Monday, June 26, 2017

How to Support Your Child’s IEP Goals Over the Summer

If your child has an IEP, but not able to or eligible to attend a summer learning program, you might feel nervous about how they will maintain progress made during the school year. You can help reinforce their goals at home. Here’s how: 

Review the IEP
The first step in preparing a summer learning plan is to re-read your child’s IEP. Be aware that some goals are designed to be worked on at school, therefore not all of your child's goals can be worked on at home.

Identify Summer-Friendly Goals
When your child’s IEP team creates goals, its focus is on skills to help your child succeed in school.
For example, your child’s IEP may say, “Will increase reading accuracy and fluency to a first-grade level." School may use a specialized reading program, but it is likely you are not trained to use that program. Instead, ask the teaching staff if there are books you can practice with at home or an appropriate summer reading list. 

Your child may also have goals that are not strictly academic. They may be working on social-emotional skills or functional goals. For example, one of her goals might be, “Will identify and manage feelings (anxiety, stress) on a daily basis." You can support this goal by following your child's behavior intervention plan. It will have a description of how the teachers worked with them at school on this goal. You can use the same approach.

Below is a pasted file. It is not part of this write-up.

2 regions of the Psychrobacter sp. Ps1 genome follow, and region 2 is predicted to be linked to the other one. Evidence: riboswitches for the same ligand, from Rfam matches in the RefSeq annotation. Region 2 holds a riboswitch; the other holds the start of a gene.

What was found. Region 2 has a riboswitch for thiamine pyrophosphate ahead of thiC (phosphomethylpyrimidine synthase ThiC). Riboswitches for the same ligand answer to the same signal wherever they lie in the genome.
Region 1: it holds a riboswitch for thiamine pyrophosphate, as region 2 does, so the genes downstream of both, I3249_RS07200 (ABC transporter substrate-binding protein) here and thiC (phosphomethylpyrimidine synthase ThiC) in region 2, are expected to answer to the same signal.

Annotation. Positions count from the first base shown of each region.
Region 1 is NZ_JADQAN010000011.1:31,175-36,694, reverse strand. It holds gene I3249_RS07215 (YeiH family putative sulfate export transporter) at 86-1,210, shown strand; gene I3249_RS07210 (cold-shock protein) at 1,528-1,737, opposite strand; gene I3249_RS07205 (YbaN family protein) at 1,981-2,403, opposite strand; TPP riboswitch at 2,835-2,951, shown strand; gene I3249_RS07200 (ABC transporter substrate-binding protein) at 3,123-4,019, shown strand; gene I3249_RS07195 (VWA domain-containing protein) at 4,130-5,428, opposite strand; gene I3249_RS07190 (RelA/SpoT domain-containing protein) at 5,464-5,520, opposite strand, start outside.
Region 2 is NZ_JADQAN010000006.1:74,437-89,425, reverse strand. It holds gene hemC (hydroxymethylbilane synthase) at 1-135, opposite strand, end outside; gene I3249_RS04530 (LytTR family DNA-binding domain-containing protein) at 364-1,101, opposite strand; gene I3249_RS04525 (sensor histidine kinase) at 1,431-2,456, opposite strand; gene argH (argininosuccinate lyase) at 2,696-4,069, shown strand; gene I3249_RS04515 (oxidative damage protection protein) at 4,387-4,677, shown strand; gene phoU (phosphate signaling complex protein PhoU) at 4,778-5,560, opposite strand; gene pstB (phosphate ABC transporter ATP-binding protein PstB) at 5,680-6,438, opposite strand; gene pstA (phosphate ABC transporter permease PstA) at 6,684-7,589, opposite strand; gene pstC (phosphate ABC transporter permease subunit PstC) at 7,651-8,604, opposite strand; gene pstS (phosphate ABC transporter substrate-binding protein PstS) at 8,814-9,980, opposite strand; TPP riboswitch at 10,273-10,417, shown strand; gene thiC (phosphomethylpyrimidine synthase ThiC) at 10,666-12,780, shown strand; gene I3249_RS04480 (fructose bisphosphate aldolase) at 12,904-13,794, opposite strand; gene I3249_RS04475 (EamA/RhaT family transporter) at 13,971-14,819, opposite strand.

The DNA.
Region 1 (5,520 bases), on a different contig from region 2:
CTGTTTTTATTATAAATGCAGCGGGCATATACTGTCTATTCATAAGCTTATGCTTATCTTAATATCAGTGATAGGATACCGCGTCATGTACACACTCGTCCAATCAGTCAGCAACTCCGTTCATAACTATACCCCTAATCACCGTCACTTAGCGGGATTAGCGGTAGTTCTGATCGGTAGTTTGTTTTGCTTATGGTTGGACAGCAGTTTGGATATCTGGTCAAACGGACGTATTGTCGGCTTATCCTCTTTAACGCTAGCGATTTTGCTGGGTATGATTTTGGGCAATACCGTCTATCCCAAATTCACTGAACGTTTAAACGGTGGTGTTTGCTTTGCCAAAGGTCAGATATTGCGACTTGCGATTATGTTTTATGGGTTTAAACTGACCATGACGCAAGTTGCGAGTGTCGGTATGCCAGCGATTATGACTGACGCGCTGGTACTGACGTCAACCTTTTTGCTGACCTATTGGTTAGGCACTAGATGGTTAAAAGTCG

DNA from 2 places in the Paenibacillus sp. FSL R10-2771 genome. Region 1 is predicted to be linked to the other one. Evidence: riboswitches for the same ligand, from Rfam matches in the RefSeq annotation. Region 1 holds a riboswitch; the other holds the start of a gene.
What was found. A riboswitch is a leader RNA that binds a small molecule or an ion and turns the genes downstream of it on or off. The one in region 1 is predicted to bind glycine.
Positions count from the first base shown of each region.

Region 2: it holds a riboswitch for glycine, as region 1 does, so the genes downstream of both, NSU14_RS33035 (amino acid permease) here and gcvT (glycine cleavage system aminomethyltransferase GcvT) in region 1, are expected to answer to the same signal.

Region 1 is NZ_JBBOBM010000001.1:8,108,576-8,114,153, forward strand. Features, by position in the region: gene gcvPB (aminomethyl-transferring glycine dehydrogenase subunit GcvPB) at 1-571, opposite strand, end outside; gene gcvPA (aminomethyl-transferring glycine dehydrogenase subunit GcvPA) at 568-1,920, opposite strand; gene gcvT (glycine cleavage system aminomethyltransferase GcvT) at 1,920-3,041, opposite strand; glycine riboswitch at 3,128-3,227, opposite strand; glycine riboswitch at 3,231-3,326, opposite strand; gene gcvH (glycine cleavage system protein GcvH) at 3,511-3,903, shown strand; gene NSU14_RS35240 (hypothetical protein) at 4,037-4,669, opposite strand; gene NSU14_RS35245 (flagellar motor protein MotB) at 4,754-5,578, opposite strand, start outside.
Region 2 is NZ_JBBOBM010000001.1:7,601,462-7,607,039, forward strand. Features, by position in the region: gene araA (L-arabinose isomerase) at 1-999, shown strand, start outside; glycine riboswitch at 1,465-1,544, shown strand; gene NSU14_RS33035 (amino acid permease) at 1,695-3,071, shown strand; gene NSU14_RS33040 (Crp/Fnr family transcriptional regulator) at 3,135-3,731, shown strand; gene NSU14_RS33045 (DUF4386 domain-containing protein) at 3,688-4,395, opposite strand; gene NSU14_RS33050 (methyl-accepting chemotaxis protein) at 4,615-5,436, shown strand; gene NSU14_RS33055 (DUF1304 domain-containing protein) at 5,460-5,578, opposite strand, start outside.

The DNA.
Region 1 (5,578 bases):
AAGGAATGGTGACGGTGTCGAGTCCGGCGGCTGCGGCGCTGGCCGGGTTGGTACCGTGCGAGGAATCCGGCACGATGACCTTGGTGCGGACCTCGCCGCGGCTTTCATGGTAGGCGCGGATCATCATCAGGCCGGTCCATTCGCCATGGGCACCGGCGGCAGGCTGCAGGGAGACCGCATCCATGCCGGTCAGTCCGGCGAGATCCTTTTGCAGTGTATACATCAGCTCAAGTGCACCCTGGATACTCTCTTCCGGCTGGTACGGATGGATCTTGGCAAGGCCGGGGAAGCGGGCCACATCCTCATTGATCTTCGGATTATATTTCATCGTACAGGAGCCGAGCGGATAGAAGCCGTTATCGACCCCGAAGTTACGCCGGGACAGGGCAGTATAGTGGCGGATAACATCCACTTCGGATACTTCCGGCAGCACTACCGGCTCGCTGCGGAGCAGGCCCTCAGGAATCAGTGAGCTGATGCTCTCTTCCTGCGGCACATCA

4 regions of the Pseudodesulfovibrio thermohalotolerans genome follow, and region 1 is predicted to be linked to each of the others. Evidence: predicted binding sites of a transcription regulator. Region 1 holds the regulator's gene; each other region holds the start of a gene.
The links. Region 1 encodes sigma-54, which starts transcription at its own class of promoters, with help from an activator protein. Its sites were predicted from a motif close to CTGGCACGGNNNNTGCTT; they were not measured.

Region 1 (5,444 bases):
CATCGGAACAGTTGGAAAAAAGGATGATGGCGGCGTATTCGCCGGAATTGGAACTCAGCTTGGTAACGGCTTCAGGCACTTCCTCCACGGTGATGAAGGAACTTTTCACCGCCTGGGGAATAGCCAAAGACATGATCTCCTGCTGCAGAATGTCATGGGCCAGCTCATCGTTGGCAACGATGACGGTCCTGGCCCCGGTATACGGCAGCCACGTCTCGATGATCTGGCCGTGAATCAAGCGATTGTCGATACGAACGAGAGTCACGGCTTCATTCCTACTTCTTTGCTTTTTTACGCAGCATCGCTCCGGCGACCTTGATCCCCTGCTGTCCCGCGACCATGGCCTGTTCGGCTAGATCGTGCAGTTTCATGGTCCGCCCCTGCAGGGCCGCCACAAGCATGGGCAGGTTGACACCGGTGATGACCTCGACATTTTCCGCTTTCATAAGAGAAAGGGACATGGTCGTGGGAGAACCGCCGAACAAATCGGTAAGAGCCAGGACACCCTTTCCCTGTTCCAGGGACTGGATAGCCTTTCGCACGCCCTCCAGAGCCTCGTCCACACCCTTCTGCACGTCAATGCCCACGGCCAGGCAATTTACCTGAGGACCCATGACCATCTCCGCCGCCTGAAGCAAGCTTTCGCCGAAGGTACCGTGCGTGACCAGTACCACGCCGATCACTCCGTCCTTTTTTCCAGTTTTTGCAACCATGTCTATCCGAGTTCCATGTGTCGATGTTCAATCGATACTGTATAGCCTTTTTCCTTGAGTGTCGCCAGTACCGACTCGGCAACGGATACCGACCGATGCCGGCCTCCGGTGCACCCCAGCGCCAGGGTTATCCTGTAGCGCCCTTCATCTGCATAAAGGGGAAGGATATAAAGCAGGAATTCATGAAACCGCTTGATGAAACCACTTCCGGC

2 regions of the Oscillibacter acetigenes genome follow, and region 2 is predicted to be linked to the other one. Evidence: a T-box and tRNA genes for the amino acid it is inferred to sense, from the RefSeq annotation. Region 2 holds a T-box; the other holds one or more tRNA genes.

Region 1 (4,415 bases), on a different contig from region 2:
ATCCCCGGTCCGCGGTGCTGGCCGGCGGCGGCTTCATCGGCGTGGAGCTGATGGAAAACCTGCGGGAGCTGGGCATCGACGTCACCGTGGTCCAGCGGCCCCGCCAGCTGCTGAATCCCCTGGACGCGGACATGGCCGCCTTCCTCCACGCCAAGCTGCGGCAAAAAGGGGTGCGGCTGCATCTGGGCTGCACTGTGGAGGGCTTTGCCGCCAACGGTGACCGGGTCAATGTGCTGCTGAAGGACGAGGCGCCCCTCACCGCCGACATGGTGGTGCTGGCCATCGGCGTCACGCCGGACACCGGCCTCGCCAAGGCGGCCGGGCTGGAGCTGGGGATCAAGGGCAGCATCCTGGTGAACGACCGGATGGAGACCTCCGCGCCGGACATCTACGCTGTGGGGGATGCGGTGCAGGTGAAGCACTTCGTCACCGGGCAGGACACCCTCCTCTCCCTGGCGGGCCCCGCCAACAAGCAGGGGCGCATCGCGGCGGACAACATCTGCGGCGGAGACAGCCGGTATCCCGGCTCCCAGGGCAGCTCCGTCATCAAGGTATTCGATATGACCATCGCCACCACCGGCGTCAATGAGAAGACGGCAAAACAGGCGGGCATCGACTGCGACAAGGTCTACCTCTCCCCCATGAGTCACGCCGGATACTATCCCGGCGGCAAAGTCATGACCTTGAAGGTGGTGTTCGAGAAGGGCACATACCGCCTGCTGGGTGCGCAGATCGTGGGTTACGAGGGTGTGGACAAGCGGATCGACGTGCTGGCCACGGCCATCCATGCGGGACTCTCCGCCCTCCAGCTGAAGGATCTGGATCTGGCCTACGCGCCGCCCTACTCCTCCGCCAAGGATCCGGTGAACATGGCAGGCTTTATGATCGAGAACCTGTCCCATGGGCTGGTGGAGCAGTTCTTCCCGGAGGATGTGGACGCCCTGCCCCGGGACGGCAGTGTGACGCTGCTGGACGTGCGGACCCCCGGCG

Skills You Can Work On
Your child’s IEP can help remind you of the bigger goals they are working toward. In many cases, it may make sense to focus on specific steps toward those goals. Think of each goal as sitting at the top of a ladder. There are many rungs your child has to climb to get there. Each rung is a skill they need to learn to get to the next one. 

Sometimes an IEP plan can break goals into smaller steps or skills already. If your child’s plan does not, check their progress report or ask the teacher to help you list the skills that make up each goal.

Plan Your Summer Program
As you start getting ready for summer, make sure you get the support you and your child need. Here are some guidelines: 

Meet with your child’s teacher and service providers a few weeks before the end of the school year. They can help you get a sense of the current skill level and which skills are most important to work on over the summer.

Share goals with summer programs. If your child will be attending camp or summer school, take time to meet with the director before the program begins. Share the goals you are working on. Ask what opportunities your child might have to practice those skills and how they might be able to help provide support. 

Be realistic about what you can accomplish. Tackling too much can be counterproductive. Make a list of the top things you want to work on over the summer. And be specific. 

Find creative ways to work on skills. You can support your child’s learning in all sorts of ways. Take a field trip to a local science museum. Help practice fractions and measurement while you cook together. You can even work on social skills and money management by having them order and pay at a restaurant. 

Don't forget to schedule down time and have fun!